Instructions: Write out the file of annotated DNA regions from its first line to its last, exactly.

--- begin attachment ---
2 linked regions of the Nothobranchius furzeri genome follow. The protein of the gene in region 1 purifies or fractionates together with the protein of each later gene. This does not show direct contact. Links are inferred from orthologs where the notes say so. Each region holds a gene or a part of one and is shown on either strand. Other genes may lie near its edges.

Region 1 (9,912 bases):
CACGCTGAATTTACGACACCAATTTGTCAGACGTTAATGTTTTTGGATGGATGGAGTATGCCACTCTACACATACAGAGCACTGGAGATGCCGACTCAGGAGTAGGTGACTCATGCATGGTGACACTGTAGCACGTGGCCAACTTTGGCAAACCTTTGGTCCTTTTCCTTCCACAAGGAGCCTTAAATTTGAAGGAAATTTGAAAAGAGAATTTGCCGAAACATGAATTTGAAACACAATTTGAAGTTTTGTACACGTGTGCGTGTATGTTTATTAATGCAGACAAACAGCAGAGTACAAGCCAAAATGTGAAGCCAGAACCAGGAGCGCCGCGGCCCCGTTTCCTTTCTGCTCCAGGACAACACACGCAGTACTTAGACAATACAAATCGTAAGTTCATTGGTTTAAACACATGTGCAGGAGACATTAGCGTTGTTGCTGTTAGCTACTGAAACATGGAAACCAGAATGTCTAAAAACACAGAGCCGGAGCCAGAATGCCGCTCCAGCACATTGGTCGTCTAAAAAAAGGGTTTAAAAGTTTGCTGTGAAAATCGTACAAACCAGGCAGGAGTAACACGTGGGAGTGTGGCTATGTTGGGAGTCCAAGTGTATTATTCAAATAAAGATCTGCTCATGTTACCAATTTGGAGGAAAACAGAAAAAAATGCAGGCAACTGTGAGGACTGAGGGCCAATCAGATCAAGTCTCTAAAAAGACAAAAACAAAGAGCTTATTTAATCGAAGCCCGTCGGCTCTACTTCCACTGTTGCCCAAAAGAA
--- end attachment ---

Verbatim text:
2 linked regions of the Nothobranchius furzeri genome follow. The protein of the gene in region 1 purifies or fractionates together with the protein of each later gene. This does not show direct contact. Links are inferred from orthologs where the notes say so. Each region holds a gene or a part of one and is shown on either strand. Other genes may lie near its edges.

Region 1 (9,912 bases):
CACGCTGAATTTACGACACCAATTTGTCAGACGTTAATGTTTTTGGATGGATGGAGTATGCCACTCTACACATACAGAGCACTGGAGATGCCGACTCAGGAGTAGGTGACTCATGCATGGTGACACTGTAGCACGTGGCCAACTTTGGCAAACCTTTGGTCCTTTTCCTTCCACAAGGAGCCTTAAATTTGAAGGAAATTTGAAAAGAGAATTTGCCGAAACATGAATTTGAAACACAATTTGAAGTTTTGTACACGTGTGCGTGTATGTTTATTAATGCAGACAAACAGCAGAGTACAAGCCAAAATGTGAAGCCAGAACCAGGAGCGCCGCGGCCCCGTTTCCTTTCTGCTCCAGGACAACACACGCAGTACTTAGACAATACAAATCGTAAGTTCATTGGTTTAAACACATGTGCAGGAGACATTAGCGTTGTTGCTGTTAGCTACTGAAACATGGAAACCAGAATGTCTAAAAACACAGAGCCGGAGCCAGAATGCCGCTCCAGCACATTGGTCGTCTAAAAAAAGGGTTTAAAAGTTTGCTGTGAAAATCGTACAAACCAGGCAGGAGTAACACGTGGGAGTGTGGCTATGTTGGGAGTCCAAGTGTATTATTCAAATAAAGATCTGCTCATGTTACCAATTTGGAGGAAAACAGAAAAAAATGCAGGCAACTGTGAGGACTGAGGGCCAATCAGATCAAGTCTCTAAAAAGACAAAAACAAAGAGCTTATTTAATCGAAGCCCGTCGGCTCTACTTCCACTGTTGCCCAAAAGAA